The Home of American Intellectual Conservatism — First Principles

October 16, 2018

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West, The
Mark C. Henrie - 05/25/11

In Protestant-dominated America, moreover, a Jerusalem-Athens-Rome account of the West was generally thought unsatisfactory, since it conferred primacy to Roman Catholicism as the synthesis of Athens and Jerusalem—something non-Catholics were not prepared to do. Many American conservatives were therefore attracted to Leo Strauss’s articulation of the West’s tradition as one of Jerusalem and Athens in irresolvable tension. This account had something to offer everyone. Catholics could read Strauss and supply Rome as the arena in which this tension had been worked out in history. Jews could appreciate an account of the West in which the religion of the Old Testament was understood to have priority over the New. Post-Kierkegaardian Protestants could resonate with the either-or existential choice between Athens and Jerusalem that Strauss posited as the fate of every thinking man. For all of that, Strauss’s own choice was for Athens, not Jerusalem: Athens is the taproot in this account of the West. For the neoconservative followers of Strauss, therefore, Socratic enlightenment is the primary “marker” of the West. The West they seek to defend is not Christendom, but rather the civilization that enlightenment built and in which universal reason has its home: in other words, the civilization of liberalism.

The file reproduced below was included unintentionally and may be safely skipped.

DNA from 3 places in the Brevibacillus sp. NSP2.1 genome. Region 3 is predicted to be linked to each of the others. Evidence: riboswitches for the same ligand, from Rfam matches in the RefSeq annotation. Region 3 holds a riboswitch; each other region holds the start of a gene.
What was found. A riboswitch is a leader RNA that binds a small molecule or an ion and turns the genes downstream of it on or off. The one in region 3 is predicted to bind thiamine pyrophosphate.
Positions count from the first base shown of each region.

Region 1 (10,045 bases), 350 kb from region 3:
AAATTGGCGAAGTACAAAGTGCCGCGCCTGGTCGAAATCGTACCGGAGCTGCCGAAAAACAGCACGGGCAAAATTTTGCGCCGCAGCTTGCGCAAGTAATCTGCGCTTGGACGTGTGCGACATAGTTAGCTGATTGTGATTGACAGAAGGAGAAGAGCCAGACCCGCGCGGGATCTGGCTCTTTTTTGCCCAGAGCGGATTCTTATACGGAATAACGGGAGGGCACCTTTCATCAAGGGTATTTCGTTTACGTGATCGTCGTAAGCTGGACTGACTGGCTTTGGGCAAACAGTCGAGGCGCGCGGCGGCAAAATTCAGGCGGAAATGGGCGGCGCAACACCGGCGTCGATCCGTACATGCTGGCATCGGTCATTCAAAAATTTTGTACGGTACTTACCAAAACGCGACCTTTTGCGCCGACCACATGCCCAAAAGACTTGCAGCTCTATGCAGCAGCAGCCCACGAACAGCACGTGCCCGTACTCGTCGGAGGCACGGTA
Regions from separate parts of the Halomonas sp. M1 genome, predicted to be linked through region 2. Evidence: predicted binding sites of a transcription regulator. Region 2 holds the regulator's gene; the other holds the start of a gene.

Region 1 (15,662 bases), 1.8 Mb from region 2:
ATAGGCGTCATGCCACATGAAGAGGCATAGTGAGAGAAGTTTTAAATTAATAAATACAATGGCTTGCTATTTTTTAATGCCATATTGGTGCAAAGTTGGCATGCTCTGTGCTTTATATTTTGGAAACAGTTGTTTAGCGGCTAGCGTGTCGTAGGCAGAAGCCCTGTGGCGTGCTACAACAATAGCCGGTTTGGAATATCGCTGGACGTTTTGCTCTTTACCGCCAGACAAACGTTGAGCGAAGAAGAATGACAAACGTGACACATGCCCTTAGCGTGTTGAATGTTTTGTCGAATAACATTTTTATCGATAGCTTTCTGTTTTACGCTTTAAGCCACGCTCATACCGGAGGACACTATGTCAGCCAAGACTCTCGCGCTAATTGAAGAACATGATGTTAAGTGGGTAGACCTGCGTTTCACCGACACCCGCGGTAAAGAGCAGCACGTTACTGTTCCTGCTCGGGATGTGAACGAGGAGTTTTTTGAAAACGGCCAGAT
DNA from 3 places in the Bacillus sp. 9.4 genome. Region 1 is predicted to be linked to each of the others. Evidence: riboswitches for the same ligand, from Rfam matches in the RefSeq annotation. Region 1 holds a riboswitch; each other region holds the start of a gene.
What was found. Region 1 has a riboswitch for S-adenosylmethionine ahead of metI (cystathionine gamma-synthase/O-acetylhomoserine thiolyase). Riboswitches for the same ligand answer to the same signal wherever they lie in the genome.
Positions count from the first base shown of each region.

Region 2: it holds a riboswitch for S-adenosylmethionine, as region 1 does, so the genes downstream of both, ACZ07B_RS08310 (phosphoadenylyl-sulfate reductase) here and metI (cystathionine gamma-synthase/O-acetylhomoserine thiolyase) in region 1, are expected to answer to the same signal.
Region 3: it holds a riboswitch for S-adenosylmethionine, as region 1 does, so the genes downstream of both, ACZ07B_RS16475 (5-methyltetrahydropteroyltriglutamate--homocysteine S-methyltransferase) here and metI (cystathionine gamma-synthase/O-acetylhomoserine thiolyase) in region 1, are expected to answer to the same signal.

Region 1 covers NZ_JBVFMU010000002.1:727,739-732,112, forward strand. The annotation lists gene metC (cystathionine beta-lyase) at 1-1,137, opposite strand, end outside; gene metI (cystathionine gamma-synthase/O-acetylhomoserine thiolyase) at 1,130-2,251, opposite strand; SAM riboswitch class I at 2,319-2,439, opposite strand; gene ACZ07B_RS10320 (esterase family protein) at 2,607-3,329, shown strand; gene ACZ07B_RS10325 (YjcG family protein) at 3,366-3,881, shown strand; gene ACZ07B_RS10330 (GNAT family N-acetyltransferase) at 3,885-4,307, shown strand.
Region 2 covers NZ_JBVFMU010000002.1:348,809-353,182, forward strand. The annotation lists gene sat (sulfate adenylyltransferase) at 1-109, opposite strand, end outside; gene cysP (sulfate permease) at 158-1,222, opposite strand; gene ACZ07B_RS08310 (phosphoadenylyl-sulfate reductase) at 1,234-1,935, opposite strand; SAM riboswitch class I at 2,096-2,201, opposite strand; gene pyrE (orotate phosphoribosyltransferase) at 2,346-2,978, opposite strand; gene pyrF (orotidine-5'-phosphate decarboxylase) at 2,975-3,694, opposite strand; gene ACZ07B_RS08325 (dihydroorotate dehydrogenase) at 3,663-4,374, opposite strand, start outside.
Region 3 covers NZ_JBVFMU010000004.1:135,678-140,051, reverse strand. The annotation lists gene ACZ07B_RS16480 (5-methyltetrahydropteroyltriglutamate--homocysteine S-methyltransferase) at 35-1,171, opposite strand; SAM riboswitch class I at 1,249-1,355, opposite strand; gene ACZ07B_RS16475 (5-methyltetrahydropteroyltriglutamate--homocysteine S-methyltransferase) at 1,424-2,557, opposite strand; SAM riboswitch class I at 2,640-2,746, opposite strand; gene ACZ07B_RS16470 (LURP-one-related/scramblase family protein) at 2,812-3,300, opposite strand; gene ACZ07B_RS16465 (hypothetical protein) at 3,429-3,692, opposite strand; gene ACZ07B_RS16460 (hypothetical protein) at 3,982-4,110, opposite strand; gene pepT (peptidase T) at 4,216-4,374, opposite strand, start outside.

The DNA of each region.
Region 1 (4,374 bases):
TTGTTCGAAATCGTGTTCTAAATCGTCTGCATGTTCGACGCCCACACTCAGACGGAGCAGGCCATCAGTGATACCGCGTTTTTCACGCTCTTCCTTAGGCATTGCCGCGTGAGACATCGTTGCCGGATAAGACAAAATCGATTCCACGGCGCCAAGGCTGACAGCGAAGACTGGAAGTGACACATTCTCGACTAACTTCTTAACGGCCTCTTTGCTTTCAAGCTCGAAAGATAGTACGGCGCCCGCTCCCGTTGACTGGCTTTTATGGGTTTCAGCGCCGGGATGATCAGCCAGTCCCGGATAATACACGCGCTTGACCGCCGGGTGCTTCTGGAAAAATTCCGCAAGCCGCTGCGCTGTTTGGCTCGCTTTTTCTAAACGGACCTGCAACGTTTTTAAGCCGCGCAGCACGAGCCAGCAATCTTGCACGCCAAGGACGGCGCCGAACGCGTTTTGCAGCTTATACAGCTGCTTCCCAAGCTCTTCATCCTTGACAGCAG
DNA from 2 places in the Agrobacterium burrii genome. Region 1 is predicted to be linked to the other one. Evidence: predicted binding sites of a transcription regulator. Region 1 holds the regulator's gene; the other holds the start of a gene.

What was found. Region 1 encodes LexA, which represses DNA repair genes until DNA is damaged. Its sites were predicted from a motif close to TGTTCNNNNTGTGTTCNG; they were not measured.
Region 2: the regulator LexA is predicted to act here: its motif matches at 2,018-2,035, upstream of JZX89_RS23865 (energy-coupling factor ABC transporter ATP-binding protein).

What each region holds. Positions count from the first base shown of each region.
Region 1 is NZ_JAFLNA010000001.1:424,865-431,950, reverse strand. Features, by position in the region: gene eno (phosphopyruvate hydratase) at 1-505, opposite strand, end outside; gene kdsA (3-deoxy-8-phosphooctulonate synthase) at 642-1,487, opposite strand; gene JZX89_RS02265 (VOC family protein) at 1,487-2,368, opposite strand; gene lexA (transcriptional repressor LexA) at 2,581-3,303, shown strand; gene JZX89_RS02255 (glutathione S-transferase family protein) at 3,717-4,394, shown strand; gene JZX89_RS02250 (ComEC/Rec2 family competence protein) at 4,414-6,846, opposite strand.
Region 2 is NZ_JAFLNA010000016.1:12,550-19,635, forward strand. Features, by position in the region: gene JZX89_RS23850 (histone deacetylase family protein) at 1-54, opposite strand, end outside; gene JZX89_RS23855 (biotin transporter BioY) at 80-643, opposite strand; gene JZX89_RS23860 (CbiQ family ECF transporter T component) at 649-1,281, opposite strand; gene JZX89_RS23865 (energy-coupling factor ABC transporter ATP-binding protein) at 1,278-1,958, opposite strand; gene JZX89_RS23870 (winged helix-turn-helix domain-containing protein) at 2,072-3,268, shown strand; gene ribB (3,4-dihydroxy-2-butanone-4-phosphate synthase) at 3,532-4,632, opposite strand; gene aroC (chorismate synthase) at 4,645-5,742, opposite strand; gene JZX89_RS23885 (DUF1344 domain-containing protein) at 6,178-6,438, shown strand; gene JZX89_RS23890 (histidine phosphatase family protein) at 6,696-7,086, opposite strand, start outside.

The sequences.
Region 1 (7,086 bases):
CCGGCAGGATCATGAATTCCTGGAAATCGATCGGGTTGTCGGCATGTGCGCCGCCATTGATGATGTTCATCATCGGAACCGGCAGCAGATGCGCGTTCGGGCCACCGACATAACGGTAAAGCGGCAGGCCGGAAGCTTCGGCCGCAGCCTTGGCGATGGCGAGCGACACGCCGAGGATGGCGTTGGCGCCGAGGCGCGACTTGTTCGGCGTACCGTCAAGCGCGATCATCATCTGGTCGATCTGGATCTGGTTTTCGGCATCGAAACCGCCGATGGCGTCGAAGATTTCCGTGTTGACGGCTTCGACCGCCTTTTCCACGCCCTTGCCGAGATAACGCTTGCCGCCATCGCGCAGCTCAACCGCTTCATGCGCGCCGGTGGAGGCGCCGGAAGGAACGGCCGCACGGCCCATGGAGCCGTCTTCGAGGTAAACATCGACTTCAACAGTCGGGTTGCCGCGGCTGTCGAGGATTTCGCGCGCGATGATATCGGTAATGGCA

Of course, enlightenment reason is not a “quasi-universal” to be defended on its own particular terms. It is a universal, simply. The neoconservative champions of an America understood not as the youngest daughter of the West but rather as “the first universal nation” are therefore engaged in a project that more closely resembles the other progressive ideologies which have characterized the modern age than it resembles traditional conservatism. Consequently, it is noteworthy that in the current “war on terror,” in which Western societies confront the ancient threat from the East—Islam—we nevertheless hear little from prominent neoconservatives about the defense of the West.

Further Reading
  • Dawson, Christopher. Religion and the Rise of Western Culture. New York: Sheed & Ward, 1950.
  • Evans, M. Stanton. The Theme Is Freedom: Religion, Politics, and the American Tradition. Washington, D.C.: Regnery, 1996.
  • Gress, David. From Plato to NATO: The Idea of the West and Its Opponents. New York: Free Press, 1998.
  • Huntington, Samuel P. The Clash of Civilizations and the Remaking of World Order. New York: Simon & Schuster, 1996.
  • Spengler, Oswald. The Decline of the West. New York: Knopf, 1926.
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